Android App Conjurer: Awoken Review


If Zombies were so 2012, H.P. Lovecraft inspired games were so 2013. It’s true that the 1920′s author’s works did not reach the levels of success that zombie titles have, but many game developers nonetheless have used the mythos from his writings as a basis of their games. Among these in 2013, is a small title called Conjurer: Awoken. This title, while not necessarily ripped from the late author’s pages, is inspired by his style and incorporates the ideas of the arcane, relics of the past, and an overlying sense of dread and horror.

But another thing that Conjurer: Awoken is, is a lot of the same old game we’ve seen time and time again. This title is a tower defense game boiled down to the most basic it could possibly be. For instance, all towers are already pre-placed, meaning there is no strategy of construction of where you place the towers, as seen in the Fieldrunners games. Rather, players can choose from one of two elements, fire or ice, to cast upon one of the “towers”. Ice slows down the enemies, while fire hurts them. You can make the affects more powerful by holding down on a particular tower longer, but the time and ability to do that depends on the mana one has.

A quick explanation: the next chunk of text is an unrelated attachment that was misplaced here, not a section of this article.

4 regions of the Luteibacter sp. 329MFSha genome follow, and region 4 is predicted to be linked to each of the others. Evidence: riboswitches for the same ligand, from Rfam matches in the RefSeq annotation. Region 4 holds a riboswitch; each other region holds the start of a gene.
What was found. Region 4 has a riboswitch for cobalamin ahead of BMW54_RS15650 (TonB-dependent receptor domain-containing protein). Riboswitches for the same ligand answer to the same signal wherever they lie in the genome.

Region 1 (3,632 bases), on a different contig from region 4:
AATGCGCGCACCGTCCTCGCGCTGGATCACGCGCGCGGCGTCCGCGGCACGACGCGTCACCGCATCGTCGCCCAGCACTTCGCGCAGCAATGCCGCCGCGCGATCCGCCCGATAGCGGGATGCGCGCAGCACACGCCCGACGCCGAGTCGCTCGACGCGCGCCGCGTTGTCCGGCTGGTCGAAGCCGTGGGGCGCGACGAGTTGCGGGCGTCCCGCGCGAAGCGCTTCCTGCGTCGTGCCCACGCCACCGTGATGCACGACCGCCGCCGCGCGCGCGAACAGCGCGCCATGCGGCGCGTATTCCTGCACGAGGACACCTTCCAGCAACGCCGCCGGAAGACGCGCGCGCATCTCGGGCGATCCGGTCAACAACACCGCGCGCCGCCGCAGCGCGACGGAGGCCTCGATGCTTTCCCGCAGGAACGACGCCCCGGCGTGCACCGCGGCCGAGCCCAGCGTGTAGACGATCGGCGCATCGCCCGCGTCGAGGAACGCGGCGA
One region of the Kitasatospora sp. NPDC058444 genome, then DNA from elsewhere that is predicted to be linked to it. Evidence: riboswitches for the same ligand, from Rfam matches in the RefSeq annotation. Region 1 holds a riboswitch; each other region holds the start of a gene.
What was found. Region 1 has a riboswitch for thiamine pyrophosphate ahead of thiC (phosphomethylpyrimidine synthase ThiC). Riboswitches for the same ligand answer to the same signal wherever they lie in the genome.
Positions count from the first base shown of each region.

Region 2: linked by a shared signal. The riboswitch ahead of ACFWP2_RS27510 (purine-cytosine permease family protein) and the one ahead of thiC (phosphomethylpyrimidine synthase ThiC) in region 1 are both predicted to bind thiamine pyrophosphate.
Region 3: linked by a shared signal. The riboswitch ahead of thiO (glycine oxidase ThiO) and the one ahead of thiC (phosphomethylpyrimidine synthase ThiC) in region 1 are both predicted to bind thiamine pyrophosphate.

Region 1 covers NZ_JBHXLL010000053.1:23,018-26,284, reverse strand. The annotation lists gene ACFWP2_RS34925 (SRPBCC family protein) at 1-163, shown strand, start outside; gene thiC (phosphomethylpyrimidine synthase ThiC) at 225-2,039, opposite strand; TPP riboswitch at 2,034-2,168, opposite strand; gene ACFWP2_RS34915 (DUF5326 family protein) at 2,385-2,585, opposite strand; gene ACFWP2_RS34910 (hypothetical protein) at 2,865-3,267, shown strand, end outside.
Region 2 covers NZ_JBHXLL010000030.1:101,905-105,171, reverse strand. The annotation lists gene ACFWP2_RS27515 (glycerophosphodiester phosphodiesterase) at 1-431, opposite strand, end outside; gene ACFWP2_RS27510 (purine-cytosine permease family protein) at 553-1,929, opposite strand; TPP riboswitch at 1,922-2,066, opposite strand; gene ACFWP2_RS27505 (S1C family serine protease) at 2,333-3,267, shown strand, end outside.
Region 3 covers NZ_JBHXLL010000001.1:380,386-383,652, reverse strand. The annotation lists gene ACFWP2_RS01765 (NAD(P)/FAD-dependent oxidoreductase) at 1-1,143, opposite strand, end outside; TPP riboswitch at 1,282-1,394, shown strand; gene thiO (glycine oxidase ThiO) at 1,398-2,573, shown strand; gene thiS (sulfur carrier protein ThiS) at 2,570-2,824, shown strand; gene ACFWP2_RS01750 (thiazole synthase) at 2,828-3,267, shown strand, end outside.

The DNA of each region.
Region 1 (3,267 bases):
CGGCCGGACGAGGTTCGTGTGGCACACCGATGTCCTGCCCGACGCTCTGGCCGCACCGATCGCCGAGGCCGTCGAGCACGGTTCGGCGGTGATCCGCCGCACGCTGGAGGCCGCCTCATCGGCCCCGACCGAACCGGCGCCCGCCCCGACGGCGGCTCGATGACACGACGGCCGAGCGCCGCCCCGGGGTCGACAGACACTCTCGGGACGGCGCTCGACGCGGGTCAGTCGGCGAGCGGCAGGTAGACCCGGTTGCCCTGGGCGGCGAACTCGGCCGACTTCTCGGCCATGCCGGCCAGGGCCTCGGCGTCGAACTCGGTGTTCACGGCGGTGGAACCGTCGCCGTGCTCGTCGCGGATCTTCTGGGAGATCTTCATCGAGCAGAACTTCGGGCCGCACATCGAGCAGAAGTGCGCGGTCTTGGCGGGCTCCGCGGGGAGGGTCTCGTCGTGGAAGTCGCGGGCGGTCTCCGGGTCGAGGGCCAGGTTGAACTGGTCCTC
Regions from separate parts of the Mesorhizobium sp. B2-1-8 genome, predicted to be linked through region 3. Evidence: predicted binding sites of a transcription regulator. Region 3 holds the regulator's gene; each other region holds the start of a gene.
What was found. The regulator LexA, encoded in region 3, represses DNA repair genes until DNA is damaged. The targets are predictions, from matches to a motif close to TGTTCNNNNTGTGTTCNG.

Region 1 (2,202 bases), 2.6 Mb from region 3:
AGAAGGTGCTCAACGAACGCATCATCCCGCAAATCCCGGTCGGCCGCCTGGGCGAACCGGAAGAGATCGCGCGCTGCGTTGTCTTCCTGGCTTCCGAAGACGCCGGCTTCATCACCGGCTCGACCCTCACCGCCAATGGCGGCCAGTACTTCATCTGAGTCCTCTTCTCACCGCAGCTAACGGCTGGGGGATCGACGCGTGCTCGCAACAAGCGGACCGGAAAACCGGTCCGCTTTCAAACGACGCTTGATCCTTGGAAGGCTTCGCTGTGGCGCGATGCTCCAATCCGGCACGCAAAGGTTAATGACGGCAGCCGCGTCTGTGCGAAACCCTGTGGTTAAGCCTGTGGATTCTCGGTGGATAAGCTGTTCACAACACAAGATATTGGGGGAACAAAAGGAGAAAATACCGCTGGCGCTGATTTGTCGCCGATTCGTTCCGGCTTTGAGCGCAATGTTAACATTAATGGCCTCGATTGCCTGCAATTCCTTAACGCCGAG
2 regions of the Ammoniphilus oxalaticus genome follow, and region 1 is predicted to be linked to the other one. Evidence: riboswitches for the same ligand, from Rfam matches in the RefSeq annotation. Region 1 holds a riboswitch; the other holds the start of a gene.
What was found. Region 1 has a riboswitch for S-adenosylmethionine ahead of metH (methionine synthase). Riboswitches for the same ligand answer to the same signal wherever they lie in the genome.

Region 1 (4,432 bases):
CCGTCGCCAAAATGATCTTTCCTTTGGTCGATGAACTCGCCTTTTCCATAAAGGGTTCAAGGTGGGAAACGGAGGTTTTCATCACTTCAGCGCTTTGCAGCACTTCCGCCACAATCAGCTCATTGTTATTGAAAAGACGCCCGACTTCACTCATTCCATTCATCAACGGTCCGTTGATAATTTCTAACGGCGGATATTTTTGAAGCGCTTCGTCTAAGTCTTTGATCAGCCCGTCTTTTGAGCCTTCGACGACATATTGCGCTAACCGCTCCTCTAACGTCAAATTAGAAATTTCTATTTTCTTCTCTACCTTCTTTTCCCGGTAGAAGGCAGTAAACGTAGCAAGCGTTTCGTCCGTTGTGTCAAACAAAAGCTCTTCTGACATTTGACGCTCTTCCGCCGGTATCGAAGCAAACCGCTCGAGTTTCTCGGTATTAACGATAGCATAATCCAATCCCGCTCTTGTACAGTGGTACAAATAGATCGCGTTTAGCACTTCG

The story in this title, is that you are a mage, drunk on power, who has unleashed hellish beasts onto the world, and now must stop them from destroying everything. Again, while not taken from the pages of one of the best horror writers of the 20th century, it nonetheless has a little bit of his flair. Then again, the argument can be made that any creepy horror that doesn’t contain Eli Roth levels of gore could be inspired by H. P. Lovecraft, so to conjure his likeness for promotion of this game may be somewhat of a stretch. Of course, one will need to get used to those aforementioned beasts, as they will be the only enemy one will see in the entire game.

Another thing anyone will notice when playing this game, is just how ancient the overall presentation seems. The text, graphics and menu options all look like something that would’ve been exemplary in the late 90s or early 00s, but not in the second decade of the 21st Century. In fact, they feel quite underwhelming, making it even harder to get behind a title that gamewise, already comes off a little drab.

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